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The Queen of Water



by
Laura Resau ,Maria Virginia Farinango

Edition
-
Publisher
Delacorte
Imprint
Delacorte
ISBN
9780385907613

Awards and Honors
SLJ Best Books of 2011, Fiction; YALSA 2012 Best Fiction for Young Adults
POTENTIALLY SENSITIVE AREAS
Discrimination: Reference/Discussion, Sexual Content: Mild Sexual Content/Themes
$6.00   $5.00
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QTY
Out of stock

JLG Category

Young Adults

At seven, Virginia becomes a servant to people who don’t speak her language. Eight years later, she returns to her family, and finds she can’t speak theirs.

POTENTIALLY SENSITIVE AREAS
Discrimination: Reference/Discussion, Sexual Content: Mild Sexual Content/Themes

Details

Format

Print

Page Count

368

Trim Size

5 1/2" x 8 1/4"

Dewey

F

AR

5.4: points 14

Lexile

890L

Scholastic Reading Counts

21

JLG Release

Apr 2011

Topics

Quechua Indians. Ecuador. Indians of South America. Indentured servants. Social classes.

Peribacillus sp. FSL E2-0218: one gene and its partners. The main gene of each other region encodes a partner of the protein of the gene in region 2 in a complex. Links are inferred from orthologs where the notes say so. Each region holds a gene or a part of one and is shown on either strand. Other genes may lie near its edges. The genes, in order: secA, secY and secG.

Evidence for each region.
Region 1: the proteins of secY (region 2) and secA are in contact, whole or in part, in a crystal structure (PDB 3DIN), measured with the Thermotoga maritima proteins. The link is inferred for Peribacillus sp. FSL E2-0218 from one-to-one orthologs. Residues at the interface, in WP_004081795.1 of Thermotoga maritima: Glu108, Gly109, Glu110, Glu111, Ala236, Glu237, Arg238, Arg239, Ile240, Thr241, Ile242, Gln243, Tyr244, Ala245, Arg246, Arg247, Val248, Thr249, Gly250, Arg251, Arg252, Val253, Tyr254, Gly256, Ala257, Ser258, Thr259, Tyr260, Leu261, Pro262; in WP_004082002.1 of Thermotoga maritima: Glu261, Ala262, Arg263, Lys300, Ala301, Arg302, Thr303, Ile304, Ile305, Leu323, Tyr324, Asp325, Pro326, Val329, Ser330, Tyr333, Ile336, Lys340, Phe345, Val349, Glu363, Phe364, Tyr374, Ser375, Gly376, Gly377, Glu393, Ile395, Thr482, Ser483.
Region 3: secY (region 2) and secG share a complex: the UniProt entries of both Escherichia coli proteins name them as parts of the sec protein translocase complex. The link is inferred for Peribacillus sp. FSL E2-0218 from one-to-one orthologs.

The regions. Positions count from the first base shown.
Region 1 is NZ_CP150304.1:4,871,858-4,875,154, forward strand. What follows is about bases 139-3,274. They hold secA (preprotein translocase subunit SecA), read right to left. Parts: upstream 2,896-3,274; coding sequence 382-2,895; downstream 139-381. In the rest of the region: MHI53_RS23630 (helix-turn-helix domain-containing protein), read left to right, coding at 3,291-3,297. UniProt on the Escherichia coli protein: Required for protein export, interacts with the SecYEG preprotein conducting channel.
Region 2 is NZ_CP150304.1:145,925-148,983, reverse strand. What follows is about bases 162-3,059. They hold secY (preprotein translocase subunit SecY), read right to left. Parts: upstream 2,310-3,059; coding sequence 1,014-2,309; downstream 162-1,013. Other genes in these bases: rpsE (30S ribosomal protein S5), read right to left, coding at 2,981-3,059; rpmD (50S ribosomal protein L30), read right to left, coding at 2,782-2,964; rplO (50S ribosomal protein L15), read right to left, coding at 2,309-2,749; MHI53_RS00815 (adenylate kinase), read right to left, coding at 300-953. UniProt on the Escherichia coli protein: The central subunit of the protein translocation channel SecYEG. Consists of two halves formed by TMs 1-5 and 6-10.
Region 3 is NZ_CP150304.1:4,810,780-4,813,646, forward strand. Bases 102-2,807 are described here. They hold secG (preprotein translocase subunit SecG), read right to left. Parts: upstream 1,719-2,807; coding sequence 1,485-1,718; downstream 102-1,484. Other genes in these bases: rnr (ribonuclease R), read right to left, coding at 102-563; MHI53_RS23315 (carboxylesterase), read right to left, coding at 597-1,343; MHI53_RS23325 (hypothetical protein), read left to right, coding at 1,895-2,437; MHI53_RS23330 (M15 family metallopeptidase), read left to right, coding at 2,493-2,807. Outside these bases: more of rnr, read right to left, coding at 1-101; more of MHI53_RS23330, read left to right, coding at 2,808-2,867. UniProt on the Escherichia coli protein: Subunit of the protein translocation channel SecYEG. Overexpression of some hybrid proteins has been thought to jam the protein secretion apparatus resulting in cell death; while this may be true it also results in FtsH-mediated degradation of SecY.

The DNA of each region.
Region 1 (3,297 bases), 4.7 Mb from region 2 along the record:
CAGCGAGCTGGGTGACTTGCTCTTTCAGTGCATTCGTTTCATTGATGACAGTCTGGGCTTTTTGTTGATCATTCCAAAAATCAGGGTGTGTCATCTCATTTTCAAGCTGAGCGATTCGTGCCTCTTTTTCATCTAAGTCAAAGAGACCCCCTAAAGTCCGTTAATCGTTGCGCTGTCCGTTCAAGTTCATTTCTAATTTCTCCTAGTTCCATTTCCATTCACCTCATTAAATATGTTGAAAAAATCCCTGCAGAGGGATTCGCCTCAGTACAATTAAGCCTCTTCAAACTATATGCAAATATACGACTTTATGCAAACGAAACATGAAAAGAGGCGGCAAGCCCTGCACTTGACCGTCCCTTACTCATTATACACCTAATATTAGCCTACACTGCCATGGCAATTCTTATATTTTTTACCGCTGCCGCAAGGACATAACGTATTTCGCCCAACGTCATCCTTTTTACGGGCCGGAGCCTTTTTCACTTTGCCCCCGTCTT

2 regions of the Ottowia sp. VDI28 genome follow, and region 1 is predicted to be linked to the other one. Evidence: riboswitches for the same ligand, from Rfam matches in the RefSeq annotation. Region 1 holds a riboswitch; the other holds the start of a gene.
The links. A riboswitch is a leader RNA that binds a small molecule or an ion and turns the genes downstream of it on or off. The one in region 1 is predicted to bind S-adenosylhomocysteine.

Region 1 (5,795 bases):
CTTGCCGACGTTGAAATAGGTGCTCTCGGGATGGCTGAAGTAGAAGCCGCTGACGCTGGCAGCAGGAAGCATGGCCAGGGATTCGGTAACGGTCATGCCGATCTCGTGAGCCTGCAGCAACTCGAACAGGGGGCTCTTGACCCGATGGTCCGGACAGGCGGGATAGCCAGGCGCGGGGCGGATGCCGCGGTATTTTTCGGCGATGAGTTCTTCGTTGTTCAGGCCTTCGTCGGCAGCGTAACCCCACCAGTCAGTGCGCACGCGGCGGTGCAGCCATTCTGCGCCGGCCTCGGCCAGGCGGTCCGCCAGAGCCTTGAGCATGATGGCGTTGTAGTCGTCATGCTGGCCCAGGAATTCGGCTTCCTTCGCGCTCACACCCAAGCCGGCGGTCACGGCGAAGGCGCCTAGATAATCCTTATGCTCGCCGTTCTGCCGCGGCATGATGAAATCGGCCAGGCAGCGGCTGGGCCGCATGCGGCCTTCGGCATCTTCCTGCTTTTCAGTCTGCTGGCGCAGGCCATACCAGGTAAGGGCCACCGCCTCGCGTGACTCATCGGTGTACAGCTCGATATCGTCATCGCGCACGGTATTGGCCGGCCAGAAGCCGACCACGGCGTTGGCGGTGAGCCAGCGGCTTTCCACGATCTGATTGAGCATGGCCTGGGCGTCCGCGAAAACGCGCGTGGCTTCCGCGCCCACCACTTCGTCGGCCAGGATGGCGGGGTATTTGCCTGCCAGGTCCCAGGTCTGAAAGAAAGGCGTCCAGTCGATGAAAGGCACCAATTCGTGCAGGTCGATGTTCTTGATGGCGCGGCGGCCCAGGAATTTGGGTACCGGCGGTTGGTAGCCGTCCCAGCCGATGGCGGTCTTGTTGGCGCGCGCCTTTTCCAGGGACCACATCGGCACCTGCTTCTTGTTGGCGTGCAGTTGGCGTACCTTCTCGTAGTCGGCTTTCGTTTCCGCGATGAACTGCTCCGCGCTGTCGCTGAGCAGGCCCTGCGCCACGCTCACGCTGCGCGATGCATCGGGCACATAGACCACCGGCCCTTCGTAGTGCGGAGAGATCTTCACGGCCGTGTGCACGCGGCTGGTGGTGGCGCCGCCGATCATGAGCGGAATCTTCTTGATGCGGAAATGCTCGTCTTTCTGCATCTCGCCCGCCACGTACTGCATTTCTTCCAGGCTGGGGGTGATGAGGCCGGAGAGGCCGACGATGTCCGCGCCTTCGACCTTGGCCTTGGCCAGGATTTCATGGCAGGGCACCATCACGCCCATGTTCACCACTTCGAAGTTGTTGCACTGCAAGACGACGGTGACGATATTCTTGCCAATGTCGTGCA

Standard MARC Records

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Cover Art

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Praise & Reviews

Starred or favorable reviews have been received from these periodicals:

Booklist*, The Horn Book Magazine, School Library Journal*, Voice of Youth Advocates (VOYA)

Junior Library Guild

  • The Queen of Water is a deeply moving autobiographical portrait of María Virginia Farinango’s childhood and her struggle, as an unpaid servant, for education, selfhood, and freedom.
  • Through Virginia’s story, the novel addresses and dramatizes the economic and political plight of Ecuador’s indígenas—natives whom the country’s mestizos, or Spanish descendents, treat as second-class citizens.